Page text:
Like many races on Election Day, the race for the top Dirty Dining spot was too close to call.
The candidates were separated by such a slim margin that Darcy Spears decided to give us a Dirty Dining two-fer.
We begin on Flamingo Road and Swenson Street at Mint Indian Bistro -- topping the Dirty Dining list with a 33-demerit C grade.
When we ask the person in charge to give us their side of the story, they bring out the chef and usher us out to the patio.
"Just temperature on the food. Nothing else for the other things," Chef Vel Murugan said.
But there is is a five-page long health report so it does talk about more than just food temperatures.
There was a ton of stuff in the temperature danger zone. Chicken, potatoes, rice, sauce, veggies and raw shrimp. Plus tomato soup, cheese and a mashed bean dish. All of it was tossed in the trash.
But inspectors also found three containers of utensils stored in dirty water, a dirty towel in direct contact with food and yellow slime in the ice machine and on fridge racks.
Food wasn't date-labeled.
There was water pooling in cracked tiles on the floor and splashes and food debris all over the outlets and wall behind a tub of potatoes.
What should their customers think?
"Uh, we are really unhappy for this one," Murugan said. "So, we say to them we gonna do that properly and handling for the food and the temperatures."
When we ask to bring our camera in the kitchen, we get a puzzled look and a decisive, "No!" from the chef.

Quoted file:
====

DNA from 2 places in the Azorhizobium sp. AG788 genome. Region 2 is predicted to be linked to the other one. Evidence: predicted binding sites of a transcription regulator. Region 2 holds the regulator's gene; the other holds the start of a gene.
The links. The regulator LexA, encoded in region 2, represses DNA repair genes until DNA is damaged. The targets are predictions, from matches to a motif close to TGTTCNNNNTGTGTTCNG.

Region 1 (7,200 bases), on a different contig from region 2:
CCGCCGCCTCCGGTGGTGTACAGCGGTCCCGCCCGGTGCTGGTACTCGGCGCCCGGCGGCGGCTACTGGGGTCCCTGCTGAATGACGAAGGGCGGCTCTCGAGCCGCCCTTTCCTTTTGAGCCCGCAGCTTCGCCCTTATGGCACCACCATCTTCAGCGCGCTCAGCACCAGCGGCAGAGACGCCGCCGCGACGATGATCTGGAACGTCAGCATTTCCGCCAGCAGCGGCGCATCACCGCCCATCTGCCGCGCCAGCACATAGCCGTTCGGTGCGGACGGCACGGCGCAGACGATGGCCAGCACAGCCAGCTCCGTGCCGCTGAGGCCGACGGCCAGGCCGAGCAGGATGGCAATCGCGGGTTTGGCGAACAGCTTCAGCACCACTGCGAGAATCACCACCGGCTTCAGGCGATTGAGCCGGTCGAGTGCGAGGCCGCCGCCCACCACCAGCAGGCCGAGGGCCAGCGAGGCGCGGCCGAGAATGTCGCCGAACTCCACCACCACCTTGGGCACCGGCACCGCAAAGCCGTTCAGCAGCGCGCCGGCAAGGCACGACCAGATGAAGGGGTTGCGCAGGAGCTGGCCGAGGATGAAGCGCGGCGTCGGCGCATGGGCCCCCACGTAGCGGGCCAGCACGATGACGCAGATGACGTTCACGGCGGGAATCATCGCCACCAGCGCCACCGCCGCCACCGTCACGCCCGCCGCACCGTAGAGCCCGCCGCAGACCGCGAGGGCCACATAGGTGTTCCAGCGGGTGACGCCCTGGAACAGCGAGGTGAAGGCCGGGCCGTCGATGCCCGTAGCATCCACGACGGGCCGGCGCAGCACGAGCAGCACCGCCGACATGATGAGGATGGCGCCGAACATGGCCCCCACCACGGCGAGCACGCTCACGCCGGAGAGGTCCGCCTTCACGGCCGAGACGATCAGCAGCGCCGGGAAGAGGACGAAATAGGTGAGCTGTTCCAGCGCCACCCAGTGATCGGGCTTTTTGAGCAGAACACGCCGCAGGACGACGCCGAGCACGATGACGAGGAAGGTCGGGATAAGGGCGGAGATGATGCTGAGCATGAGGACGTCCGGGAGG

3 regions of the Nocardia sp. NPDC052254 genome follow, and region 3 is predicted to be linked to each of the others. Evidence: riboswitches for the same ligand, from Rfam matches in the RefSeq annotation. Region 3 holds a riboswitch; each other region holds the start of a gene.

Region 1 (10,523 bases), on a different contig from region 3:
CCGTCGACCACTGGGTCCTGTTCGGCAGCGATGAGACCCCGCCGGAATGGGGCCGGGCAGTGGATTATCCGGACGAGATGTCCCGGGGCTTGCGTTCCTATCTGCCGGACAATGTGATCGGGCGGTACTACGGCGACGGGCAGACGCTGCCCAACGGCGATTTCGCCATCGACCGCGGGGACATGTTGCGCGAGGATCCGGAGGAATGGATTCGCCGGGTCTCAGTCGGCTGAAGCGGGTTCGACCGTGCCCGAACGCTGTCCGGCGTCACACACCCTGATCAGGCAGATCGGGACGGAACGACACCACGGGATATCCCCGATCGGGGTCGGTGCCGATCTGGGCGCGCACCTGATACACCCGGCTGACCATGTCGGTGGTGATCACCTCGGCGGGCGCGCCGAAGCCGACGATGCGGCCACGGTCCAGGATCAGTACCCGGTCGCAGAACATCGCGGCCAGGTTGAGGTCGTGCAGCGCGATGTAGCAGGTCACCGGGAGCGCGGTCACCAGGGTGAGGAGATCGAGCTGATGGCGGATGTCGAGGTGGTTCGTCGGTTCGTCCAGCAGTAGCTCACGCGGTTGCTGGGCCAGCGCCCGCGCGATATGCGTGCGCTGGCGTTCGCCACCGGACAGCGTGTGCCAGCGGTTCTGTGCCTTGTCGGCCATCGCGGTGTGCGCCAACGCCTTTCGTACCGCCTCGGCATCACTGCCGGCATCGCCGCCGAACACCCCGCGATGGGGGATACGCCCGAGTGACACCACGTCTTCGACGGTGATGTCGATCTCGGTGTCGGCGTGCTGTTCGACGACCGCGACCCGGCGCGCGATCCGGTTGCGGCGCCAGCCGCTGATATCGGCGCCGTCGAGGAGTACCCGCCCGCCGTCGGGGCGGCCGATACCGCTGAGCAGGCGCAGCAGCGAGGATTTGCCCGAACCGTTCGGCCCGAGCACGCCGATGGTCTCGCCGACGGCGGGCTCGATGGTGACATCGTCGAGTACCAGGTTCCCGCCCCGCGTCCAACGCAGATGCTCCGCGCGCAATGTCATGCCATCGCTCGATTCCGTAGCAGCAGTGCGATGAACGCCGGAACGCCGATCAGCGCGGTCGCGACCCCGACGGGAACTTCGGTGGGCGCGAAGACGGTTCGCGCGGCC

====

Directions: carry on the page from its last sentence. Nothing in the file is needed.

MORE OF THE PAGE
Pinoy-Pinay Filipino restaurant on Sahara Avenue and Maryland Parkway was just one demerit behind with 32 and a C grade.
"Yeah, I know it's not good. But what you can do?" said owner Ismael Trinidad.
Trinidad says his restaurant is old and some things need to be fixed.
But that doesn't explain the dirty cutting boards, equipment and pipes soiled with black grease, oil and food debris. Or the floors that were just plain filthy.
Trinidad says the health inspector took them by surprise.
Inspectors found fried pork skins, rice, pork and flan at unsafe temperatures. Raw shrimp was stored above ready to eat pork and raw mussels over yams and other condiments. Fried fish was left out too long and spinach was expired.
There was 10-day-old spinach that they found.
"Actually, because, you know -- that's a vegetable -- I never expect that there is an expiration," Trinidad said.
We were particularly curious about a knife that lost its tip. But we don't know how it happened.
Both of the imminent health hazard closures came at Swish in Chinatown on Spring Mountain Road near Decatur Boulevard
The restaurant and sushi bar were shut down because of a cockroach infestation.
Inspectors saw roaches all over the kitchen -- on walls, shelves and sinks. They were also crawling around the colander and other hanging utensils.
In the sushi bar, a glue trap looked like a roach life-cycle display with bugs of every size.
Swish and Mint Indian Bistro both got their A grades back.
Pinoy-Pinay still has a C.